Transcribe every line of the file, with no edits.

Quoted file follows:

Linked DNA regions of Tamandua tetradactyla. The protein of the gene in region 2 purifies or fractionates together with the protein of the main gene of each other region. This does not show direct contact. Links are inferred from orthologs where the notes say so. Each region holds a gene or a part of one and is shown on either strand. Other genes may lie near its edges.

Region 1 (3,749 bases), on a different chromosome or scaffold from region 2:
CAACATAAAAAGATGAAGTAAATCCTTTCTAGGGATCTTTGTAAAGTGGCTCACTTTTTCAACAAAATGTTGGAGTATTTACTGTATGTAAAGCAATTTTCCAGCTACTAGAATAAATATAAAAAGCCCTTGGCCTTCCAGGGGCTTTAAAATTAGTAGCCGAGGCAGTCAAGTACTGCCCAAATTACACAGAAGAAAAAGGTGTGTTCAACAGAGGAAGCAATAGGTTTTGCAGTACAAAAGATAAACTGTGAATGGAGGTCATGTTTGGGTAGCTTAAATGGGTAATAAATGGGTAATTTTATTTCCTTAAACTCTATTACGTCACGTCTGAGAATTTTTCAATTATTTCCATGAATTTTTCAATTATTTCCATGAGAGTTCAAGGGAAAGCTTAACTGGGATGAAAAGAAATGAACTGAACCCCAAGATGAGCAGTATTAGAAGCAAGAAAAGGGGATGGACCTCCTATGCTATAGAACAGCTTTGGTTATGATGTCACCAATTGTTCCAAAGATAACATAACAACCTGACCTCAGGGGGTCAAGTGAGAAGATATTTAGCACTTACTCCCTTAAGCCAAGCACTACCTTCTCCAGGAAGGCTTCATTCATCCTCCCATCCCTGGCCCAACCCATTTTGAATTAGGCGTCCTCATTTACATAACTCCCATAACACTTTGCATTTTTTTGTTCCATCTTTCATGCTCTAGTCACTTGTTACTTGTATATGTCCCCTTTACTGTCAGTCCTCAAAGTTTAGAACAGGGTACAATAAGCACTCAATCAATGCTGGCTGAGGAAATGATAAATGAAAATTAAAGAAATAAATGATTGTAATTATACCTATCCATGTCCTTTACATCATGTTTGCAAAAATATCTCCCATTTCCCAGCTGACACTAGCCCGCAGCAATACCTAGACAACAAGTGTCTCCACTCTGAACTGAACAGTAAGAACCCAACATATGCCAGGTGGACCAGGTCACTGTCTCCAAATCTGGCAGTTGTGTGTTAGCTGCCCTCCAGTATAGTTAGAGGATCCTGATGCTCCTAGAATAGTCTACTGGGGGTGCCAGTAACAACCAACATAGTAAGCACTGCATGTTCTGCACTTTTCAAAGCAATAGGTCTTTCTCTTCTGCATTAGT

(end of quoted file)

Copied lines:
Linked DNA regions of Tamandua tetradactyla. The protein of the gene in region 2 purifies or fractionates together with the protein of the main gene of each other region. This does not show direct contact. Links are inferred from orthologs where the notes say so. Each region holds a gene or a part of one and is shown on either strand. Other genes may lie near its edges.

Region 1 (3,749 bases), on a different chromosome or scaffold from region 2:
CAACATAAAAAGATGAAGTAAATCCTTTCTAGGGATCTTTGTAAAGTGGCTCACTTTTTCAACAAAATGTTGGAGTATTTACTGTATGTAAAGCAATTTTCCAGCTACTAGAATAAATATAAAAAGCCCTTGGCCTTCCAGGGGCTTTAAAATTAGTAGCCGAGGCAGTCAAGTACTGCCCAAATTACACAGAAGAAAAAGGTGTGTTCAACAGAGGAAGCAATAGGTTTTGCAGTACAAAAGATAAACTGTGAATGGAGGTCATGTTTGGGTAGCTTAAATGGGTAATAAATGGGTAATTTTATTTCCTTAAACTCTATTACGTCACGTCTGAGAATTTTTCAATTATTTCCATGAATTTTTCAATTATTTCCATGAGAGTTCAAGGGAAAGCTTAACTGGGATGAAAAGAAATGAACTGAACCCCAAGATGAGCAGTATTAGAAGCAAGAAAAGGGGATGGACCTCCTATGCTATAGAACAGCTTTGGTTATGATGTCACCAATTGTTCCAAAGATAACATAACAACCTGACCTCAGGGGGTCAAGTGAGAAGATATTTAGCACTTACTCCCTTAAGCCAAGCACTACCTTCTCCAGGAAGGCTTCATTCATCCTCCCATCCCTGGCCCAACCCATTTTGAATTAGGCGTCCTCATTTACATAACTCCCATAACACTTTGCATTTTTTTGTTCCATCTTTCATGCTCTAGTCACTTGTTACTTGTATATGTCCCCTTTACTGTCAGTCCTCAAAGTTTAGAACAGGGTACAATAAGCACTCAATCAATGCTGGCTGAGGAAATGATAAATGAAAATTAAAGAAATAAATGATTGTAATTATACCTATCCATGTCCTTTACATCATGTTTGCAAAAATATCTCCCATTTCCCAGCTGACACTAGCCCGCAGCAATACCTAGACAACAAGTGTCTCCACTCTGAACTGAACAGTAAGAACCCAACATATGCCAGGTGGACCAGGTCACTGTCTCCAAATCTGGCAGTTGTGTGTTAGCTGCCCTCCAGTATAGTTAGAGGATCCTGATGCTCCTAGAATAGTCTACTGGGGGTGCCAGTAACAACCAACATAGTAAGCACTGCATGTTCTGCACTTTTCAAAGCAATAGGTCTTTCTCTTCTGCATTAGT